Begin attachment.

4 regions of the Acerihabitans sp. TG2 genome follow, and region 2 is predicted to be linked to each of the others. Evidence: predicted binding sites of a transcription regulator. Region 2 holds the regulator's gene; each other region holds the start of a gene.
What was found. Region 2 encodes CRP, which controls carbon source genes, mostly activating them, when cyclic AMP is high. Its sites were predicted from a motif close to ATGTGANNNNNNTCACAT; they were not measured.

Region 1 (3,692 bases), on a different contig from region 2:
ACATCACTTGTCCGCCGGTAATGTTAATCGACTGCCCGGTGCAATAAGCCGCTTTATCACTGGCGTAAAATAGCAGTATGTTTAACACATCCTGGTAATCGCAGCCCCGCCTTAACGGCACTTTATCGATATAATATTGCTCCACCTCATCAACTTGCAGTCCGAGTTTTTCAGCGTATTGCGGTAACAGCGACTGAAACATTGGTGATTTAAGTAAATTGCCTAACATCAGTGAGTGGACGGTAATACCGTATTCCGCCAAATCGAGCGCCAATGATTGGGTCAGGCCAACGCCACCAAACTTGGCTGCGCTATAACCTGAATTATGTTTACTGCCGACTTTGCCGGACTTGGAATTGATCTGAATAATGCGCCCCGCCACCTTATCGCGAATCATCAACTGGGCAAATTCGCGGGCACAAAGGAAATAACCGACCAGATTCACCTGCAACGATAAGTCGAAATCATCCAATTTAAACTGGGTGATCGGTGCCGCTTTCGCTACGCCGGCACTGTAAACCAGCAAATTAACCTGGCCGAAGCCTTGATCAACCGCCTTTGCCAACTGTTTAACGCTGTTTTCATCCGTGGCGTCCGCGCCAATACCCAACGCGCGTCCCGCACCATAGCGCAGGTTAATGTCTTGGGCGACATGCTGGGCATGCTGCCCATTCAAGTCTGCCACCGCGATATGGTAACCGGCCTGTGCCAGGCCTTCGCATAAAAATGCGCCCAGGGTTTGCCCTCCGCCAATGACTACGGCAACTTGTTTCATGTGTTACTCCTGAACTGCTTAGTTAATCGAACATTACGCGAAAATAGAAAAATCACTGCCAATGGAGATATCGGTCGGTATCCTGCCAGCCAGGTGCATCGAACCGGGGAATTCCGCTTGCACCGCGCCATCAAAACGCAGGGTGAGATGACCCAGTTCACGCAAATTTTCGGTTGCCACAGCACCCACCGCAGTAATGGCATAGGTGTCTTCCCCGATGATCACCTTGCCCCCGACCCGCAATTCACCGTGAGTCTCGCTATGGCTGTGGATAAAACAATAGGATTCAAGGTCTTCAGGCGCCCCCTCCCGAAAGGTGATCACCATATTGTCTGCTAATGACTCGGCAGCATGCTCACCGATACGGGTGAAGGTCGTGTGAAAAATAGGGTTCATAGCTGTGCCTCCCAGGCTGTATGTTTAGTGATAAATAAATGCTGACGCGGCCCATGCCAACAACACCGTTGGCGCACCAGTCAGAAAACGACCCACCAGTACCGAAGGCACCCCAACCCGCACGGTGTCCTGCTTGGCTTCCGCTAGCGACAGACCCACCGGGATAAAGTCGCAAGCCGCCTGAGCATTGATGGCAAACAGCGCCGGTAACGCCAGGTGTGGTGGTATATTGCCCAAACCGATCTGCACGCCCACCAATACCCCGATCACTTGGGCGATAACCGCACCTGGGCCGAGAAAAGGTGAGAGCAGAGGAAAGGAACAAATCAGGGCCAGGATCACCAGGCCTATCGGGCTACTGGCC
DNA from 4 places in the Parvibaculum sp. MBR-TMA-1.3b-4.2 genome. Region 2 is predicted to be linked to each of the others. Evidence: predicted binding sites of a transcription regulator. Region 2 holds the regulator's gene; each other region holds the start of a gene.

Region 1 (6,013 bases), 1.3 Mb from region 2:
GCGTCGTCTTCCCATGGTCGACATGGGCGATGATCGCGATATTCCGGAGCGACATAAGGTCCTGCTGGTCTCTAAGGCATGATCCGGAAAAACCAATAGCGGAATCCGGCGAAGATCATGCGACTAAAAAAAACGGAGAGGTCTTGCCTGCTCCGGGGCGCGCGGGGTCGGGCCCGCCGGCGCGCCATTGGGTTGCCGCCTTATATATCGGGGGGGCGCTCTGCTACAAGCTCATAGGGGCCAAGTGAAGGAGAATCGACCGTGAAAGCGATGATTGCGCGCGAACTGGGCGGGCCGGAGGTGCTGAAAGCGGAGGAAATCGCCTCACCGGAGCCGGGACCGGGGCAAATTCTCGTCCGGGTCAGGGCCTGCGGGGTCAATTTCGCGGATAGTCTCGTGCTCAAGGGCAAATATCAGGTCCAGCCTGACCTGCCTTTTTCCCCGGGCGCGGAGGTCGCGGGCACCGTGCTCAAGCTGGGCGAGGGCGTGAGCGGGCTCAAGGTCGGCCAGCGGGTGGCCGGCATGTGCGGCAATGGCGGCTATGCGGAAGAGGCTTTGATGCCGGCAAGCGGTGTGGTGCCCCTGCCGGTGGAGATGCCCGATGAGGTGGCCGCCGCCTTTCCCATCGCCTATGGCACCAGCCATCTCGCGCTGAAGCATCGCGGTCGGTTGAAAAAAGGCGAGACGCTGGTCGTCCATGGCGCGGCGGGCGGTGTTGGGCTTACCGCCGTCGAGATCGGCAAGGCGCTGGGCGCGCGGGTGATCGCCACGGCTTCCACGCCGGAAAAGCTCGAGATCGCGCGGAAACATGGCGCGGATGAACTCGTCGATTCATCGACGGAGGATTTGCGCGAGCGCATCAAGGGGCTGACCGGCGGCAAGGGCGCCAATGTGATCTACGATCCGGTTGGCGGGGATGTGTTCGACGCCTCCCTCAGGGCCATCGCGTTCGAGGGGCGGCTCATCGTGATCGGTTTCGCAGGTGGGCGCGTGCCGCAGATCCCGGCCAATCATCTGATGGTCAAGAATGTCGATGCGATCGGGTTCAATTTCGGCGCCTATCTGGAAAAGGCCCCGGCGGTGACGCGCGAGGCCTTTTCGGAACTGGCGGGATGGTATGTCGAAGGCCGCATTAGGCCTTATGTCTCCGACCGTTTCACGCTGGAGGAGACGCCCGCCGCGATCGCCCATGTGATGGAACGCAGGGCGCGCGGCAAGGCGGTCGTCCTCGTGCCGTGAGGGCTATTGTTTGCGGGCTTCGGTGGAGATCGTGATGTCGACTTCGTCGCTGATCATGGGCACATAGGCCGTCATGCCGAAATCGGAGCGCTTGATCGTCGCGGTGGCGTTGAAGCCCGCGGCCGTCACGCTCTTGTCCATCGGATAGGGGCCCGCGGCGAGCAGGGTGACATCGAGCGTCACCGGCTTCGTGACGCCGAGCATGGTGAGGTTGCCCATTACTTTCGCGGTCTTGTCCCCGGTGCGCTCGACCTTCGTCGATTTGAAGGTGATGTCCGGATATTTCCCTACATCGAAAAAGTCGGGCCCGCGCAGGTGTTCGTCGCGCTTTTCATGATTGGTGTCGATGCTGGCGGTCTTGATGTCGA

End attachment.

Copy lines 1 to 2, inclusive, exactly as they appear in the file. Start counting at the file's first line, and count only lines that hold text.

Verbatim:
4 regions of the Acerihabitans sp. TG2 genome follow, and region 2 is predicted to be linked to each of the others. Evidence: predicted binding sites of a transcription regulator. Region 2 holds the regulator's gene; each other region holds the start of a gene.
What was found. Region 2 encodes CRP, which controls carbon source genes, mostly activating them, when cyclic AMP is high. Its sites were predicted from a motif close to ATGTGANNNNNNTCACAT; they were not measured.